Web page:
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SPICE BOX of waxed linen, copper, copper-plated pewter, carved wood, etched agate, dyed pearls, lapis, Swarvoski crystal, Czech glass, Indian glass beads; predominant double half-hitch knots and wrapping; 43.2 centimeters, 2011.

Sue Rutherford

bead arts



Like many jewelers, Sue Rutherford’s interest in arts is heavily rooted in her childhood. When she was still just a teenager, Rutherford was already teaching at a small local craft and gift shop in her hometown, after taking years of craft classes there. At age fifteen, she joined her sister for a macramé class at an evening adult education program, and immediately fell in love.

The owner of the shop agreed to let Rutherford teach macramé if she found it was worthwhile, and Rutherford certainly did. “I took to it like some people take to sewing or knitting,” she remembers. She made purses, belts and necklaces, wall hangings and the infamous macramé plant holders.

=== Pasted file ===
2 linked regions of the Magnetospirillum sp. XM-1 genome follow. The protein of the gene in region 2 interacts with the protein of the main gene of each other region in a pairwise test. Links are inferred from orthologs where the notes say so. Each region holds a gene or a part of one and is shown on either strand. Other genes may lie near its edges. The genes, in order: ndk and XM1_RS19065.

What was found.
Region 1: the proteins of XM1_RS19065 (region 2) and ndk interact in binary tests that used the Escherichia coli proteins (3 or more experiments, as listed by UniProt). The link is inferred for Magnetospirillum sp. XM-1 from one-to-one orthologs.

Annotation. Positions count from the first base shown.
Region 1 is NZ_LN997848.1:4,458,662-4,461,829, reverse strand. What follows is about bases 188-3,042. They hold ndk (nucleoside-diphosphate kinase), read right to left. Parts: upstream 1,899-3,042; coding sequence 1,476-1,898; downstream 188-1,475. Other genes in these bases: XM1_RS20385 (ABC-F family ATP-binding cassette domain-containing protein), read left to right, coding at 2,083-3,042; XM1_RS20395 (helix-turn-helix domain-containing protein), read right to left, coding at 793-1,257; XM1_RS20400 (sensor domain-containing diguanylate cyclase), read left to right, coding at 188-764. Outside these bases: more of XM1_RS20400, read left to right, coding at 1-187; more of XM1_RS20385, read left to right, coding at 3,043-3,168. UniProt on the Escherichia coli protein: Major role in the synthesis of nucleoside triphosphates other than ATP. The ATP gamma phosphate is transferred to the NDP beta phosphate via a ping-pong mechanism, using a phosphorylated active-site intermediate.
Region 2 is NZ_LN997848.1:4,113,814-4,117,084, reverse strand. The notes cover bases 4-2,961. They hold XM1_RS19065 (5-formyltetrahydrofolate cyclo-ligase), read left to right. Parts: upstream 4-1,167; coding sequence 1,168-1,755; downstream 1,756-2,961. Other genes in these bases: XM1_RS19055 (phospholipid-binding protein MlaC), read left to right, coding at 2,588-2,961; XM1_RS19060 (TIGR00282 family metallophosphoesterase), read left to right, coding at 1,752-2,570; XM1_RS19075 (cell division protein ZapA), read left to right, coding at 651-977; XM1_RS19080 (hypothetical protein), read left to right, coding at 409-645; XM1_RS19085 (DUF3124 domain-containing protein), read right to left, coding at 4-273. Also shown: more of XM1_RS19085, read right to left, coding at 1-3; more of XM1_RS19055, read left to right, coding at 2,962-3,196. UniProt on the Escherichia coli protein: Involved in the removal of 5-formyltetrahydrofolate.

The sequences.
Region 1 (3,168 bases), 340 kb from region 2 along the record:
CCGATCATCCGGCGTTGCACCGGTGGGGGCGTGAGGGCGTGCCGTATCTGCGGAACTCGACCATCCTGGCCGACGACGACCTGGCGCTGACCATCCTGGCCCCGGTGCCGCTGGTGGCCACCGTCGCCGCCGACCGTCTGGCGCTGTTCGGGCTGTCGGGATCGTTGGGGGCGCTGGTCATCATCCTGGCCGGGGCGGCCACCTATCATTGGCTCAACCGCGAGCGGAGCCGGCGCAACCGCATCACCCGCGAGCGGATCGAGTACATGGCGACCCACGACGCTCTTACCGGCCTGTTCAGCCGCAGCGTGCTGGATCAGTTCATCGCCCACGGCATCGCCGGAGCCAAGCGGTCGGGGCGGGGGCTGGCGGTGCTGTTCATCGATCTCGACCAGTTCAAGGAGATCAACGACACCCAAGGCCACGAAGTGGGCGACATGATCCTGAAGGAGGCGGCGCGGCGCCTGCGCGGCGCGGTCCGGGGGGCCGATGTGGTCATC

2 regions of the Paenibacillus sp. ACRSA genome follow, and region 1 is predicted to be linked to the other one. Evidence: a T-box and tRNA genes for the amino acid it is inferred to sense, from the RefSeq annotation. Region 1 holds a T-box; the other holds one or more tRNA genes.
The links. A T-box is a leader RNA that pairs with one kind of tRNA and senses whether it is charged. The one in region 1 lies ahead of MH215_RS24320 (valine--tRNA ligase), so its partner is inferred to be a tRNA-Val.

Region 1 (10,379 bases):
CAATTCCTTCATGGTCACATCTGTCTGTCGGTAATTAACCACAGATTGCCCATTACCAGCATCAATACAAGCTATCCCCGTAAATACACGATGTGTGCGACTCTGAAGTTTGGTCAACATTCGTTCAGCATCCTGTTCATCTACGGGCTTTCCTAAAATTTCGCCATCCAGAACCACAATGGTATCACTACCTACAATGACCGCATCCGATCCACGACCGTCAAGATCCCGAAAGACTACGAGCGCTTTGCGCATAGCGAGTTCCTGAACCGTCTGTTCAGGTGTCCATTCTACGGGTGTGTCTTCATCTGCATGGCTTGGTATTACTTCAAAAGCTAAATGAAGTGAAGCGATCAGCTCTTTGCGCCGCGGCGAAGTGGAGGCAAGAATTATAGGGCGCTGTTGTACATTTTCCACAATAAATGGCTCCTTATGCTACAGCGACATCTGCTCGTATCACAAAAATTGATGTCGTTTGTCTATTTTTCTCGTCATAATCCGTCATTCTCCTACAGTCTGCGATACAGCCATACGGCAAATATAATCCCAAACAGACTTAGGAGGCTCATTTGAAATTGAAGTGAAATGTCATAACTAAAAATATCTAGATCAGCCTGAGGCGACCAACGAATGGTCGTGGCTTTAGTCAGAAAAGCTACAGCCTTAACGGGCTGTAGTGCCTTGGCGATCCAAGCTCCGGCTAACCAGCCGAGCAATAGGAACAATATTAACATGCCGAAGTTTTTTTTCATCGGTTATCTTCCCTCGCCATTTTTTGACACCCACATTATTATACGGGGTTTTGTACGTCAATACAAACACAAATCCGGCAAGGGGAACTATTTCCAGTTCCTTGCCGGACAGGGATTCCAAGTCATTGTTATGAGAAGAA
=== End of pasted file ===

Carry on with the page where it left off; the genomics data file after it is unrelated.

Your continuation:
Her passion for the technique, and arts in general, tied in nicely with the times. It was the height of the counter-culture movement in the late 1960s and early 1970s. While Rutherford was a bit too young to fully embrace the movement, she was enthralled by it, observing her older sister and friends get swept up in the music, art and clothes. Rutherford interpreted it in her own way—using fluorescent poster paints to create her own versions of the psychedelic concert posters covering the walls in her sister’s room. She started stringing beads and necklaces she thought would fit well with the longhaired crowds. She embraced the time’s focus and appreciation for the arts and self-expression, doing her own painting, drawing, crafts, and altering her own clothes.



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